Reagents

Analytical grade solvents (acetone, dichloromethane, ethanol, ethyl acetate, hexane and methanol) and HPLC-grade methanol and acetonitrile were purchased from Tedia (Fairfield, USA). Water was processed by Milli-Q filter (Millipore Corporation, Billerica, USA). Phorbol 12-myristate 13-acetate (PMA) and lipopolysaccharide (LPS) were from Sigma-Aldrich (USA), dexamethasone, dimethyl sulfoxide (DMSO) were from Sigma-Aldrich (USA), Merck (USA), Hospira (Australia) and MP Biomedical Inc. (USA) respectively. Chemical standards for artemetin, casticin and vitexilactone were from ChemFaces (China), while α-amyrin, β-amyrin, butylated hydroxytoluene (BHT), campesterol, 2,4-Di-tert-butylphenol, maslinic acid, phytol, β-sitosterol, and stigmasterol were from Sigma-Aldrich (USA).

Plant source and preparation of plant extracts

Fresh, healthy and mature leaves of V. trifolia were harvested from Singapore (Leeward Pacific Pte. Ltd) for extraction. A voucher specimen of V. trifolia (VT-0101) was deposited at the Department of Pharmacy Herbarium in National University of Singapore. The plant was identified by Mr. Lua Hock Keong from National Parks Board and by checking with The Plant List [29] and identified with reference to the “World Checklist of Selected Plant Families” [30]. Leaves were washed, air dried and blended using a dry grinder, and extracted using Soxhlet, ultrasonication or maceration in hexane, dichloromethane, 70% v/v methanol, 70% v/v ethanol and water. The extracts were concentrated under vacuum and stored at 25 °C.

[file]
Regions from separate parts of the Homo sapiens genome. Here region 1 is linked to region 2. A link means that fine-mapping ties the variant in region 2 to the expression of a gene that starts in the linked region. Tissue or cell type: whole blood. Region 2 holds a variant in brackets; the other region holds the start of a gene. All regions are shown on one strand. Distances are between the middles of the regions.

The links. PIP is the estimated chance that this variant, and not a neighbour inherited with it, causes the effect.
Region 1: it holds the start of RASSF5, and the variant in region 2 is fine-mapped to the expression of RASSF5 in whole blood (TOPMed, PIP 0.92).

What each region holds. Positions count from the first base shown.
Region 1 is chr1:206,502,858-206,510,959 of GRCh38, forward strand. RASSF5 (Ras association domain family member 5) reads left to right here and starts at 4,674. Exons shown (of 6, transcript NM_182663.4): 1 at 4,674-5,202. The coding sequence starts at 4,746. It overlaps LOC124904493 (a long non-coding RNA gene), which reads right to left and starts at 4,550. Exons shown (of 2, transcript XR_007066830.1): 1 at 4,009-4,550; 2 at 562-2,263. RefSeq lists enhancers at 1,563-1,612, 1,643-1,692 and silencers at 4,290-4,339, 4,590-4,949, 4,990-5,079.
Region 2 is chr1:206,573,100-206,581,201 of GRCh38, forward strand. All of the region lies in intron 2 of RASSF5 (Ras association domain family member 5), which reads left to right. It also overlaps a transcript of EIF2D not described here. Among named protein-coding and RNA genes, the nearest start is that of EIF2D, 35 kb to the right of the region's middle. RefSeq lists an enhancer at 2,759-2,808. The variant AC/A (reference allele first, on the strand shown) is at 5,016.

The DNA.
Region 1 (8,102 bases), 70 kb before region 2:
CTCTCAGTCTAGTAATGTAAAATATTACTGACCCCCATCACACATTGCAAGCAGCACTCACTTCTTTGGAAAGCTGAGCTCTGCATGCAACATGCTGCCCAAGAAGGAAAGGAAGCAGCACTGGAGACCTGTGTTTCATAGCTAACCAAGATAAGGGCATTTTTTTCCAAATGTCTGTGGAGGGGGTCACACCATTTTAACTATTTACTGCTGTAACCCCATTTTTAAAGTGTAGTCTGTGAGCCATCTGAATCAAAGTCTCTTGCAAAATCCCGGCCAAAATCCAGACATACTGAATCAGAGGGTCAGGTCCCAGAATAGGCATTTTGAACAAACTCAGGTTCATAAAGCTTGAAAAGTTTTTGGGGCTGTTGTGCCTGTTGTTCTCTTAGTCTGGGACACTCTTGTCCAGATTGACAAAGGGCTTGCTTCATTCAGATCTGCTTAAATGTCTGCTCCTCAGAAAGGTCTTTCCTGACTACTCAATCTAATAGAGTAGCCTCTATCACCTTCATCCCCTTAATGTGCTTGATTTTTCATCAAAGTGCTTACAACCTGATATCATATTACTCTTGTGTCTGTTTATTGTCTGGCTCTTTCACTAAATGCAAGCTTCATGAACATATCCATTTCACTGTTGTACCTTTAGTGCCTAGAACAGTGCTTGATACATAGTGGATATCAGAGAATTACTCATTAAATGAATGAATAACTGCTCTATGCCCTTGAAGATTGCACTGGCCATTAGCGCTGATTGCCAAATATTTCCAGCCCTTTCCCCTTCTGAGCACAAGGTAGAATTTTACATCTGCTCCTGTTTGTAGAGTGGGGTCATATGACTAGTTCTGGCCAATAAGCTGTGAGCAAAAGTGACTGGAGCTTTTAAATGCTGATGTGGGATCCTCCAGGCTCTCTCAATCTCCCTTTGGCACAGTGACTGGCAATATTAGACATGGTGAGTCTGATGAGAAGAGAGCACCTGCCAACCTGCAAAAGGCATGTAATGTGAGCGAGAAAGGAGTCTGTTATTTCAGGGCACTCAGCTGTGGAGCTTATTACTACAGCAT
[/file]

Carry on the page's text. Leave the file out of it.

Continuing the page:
Isolation of chemical constituents from V. trifolia leaf extracts

The dried maceration ethanol crude leaf extract was dissolved in water and partitioned with n-hexane, dichloromethane, and butanol; these fractions were analyzed for their effects on cell viability and cytokine production. The resultant dichloromethane fraction was then subjected to column chromatography over silica gel 60 using hexane, dichloromethane and methanol to give sub-purified fraction A1, which was also analyzed for its effects on cell viability and cytokine production.